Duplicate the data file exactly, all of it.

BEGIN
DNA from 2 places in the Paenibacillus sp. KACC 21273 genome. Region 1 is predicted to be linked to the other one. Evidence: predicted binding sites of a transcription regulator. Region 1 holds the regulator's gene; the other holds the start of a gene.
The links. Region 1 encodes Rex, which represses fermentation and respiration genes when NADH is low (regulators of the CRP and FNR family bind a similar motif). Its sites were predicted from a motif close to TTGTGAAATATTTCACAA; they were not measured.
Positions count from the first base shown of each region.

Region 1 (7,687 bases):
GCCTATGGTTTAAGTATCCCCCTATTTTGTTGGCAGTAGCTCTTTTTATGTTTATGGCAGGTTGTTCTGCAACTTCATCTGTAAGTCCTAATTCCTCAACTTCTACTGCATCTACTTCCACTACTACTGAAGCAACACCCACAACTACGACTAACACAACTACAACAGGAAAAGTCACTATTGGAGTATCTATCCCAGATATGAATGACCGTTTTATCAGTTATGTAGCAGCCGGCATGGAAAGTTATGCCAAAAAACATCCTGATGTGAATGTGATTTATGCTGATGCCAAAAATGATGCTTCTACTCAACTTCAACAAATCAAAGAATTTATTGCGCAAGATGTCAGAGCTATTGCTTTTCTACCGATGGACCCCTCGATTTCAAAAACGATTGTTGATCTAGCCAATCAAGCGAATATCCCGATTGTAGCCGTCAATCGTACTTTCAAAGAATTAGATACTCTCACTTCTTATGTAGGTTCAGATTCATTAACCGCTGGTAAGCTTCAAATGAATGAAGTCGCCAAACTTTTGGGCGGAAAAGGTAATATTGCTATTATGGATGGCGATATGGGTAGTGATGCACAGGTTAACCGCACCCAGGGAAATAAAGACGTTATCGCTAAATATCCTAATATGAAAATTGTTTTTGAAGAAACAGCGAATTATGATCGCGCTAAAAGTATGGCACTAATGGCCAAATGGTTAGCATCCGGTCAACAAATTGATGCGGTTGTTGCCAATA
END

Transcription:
DNA from 2 places in the Paenibacillus sp. KACC 21273 genome. Region 1 is predicted to be linked to the other one. Evidence: predicted binding sites of a transcription regulator. Region 1 holds the regulator's gene; the other holds the start of a gene.
The links. Region 1 encodes Rex, which represses fermentation and respiration genes when NADH is low (regulators of the CRP and FNR family bind a similar motif). Its sites were predicted from a motif close to TTGTGAAATATTTCACAA; they were not measured.
Positions count from the first base shown of each region.

Region 1 (7,687 bases):
GCCTATGGTTTAAGTATCCCCCTATTTTGTTGGCAGTAGCTCTTTTTATGTTTATGGCAGGTTGTTCTGCAACTTCATCTGTAAGTCCTAATTCCTCAACTTCTACTGCATCTACTTCCACTACTACTGAAGCAACACCCACAACTACGACTAACACAACTACAACAGGAAAAGTCACTATTGGAGTATCTATCCCAGATATGAATGACCGTTTTATCAGTTATGTAGCAGCCGGCATGGAAAGTTATGCCAAAAAACATCCTGATGTGAATGTGATTTATGCTGATGCCAAAAATGATGCTTCTACTCAACTTCAACAAATCAAAGAATTTATTGCGCAAGATGTCAGAGCTATTGCTTTTCTACCGATGGACCCCTCGATTTCAAAAACGATTGTTGATCTAGCCAATCAAGCGAATATCCCGATTGTAGCCGTCAATCGTACTTTCAAAGAATTAGATACTCTCACTTCTTATGTAGGTTCAGATTCATTAACCGCTGGTAAGCTTCAAATGAATGAAGTCGCCAAACTTTTGGGCGGAAAAGGTAATATTGCTATTATGGATGGCGATATGGGTAGTGATGCACAGGTTAACCGCACCCAGGGAAATAAAGACGTTATCGCTAAATATCCTAATATGAAAATTGTTTTTGAAGAAACAGCGAATTATGATCGCGCTAAAAGTATGGCACTAATGGCCAAATGGTTAGCATCCGGTCAACAAATTGATGCGGTTGTTGCCAATA